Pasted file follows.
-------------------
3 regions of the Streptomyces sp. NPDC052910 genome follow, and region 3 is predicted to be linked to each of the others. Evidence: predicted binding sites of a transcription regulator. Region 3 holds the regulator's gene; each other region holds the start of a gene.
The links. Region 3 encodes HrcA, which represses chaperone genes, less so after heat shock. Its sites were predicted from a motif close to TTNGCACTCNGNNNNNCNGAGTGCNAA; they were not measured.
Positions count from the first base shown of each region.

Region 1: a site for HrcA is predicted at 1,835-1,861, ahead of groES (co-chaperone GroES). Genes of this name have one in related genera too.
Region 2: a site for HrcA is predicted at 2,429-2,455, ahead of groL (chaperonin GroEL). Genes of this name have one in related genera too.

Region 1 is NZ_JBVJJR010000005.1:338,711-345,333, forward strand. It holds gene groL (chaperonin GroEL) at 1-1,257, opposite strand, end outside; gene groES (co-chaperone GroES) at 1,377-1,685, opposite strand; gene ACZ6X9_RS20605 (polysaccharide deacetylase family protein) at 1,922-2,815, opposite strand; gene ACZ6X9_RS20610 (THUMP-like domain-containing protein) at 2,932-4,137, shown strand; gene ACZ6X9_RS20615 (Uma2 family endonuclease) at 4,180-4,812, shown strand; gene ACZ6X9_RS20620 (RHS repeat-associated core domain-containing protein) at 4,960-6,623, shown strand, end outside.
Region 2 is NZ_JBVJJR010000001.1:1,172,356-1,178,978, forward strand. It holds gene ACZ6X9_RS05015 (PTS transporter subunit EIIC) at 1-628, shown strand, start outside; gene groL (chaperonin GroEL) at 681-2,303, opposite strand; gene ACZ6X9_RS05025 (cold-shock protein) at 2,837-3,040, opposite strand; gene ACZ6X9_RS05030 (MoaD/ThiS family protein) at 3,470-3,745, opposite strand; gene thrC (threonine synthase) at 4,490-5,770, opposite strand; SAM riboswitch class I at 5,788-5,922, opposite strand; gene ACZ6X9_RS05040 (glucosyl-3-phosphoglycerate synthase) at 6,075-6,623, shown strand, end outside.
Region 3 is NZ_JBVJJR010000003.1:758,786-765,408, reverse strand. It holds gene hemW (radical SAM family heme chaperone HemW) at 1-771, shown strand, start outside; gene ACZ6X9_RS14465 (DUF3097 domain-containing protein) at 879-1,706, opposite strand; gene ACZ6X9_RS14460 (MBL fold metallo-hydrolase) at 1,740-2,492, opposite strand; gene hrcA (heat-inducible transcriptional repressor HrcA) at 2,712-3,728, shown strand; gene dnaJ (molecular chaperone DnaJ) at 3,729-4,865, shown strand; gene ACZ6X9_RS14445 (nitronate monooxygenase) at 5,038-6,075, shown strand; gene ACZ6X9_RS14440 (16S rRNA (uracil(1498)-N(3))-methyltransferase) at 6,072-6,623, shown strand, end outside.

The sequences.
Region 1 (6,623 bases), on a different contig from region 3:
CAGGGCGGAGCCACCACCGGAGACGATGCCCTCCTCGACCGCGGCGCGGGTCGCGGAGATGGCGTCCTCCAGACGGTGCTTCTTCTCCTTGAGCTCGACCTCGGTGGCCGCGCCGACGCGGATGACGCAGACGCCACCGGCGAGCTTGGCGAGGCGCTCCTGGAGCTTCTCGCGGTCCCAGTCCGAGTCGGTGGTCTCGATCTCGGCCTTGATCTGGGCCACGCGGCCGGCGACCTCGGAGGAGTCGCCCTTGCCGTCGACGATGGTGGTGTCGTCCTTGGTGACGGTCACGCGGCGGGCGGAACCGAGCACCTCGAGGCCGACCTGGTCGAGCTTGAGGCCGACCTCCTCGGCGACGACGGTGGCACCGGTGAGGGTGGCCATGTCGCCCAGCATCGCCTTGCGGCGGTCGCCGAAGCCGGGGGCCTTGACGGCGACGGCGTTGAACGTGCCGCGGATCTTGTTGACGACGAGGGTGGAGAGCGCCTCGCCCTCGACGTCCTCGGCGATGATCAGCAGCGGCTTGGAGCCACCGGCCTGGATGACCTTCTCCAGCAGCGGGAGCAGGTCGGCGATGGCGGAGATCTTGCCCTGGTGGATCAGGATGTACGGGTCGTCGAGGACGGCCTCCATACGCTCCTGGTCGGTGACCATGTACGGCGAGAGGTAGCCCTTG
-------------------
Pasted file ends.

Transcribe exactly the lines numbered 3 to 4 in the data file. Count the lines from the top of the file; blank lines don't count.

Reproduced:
Positions count from the first base shown of each region.

Region 1: a site for HrcA is predicted at 1,835-1,861, ahead of groES (co-chaperone GroES). Genes of this name have one in related genera too.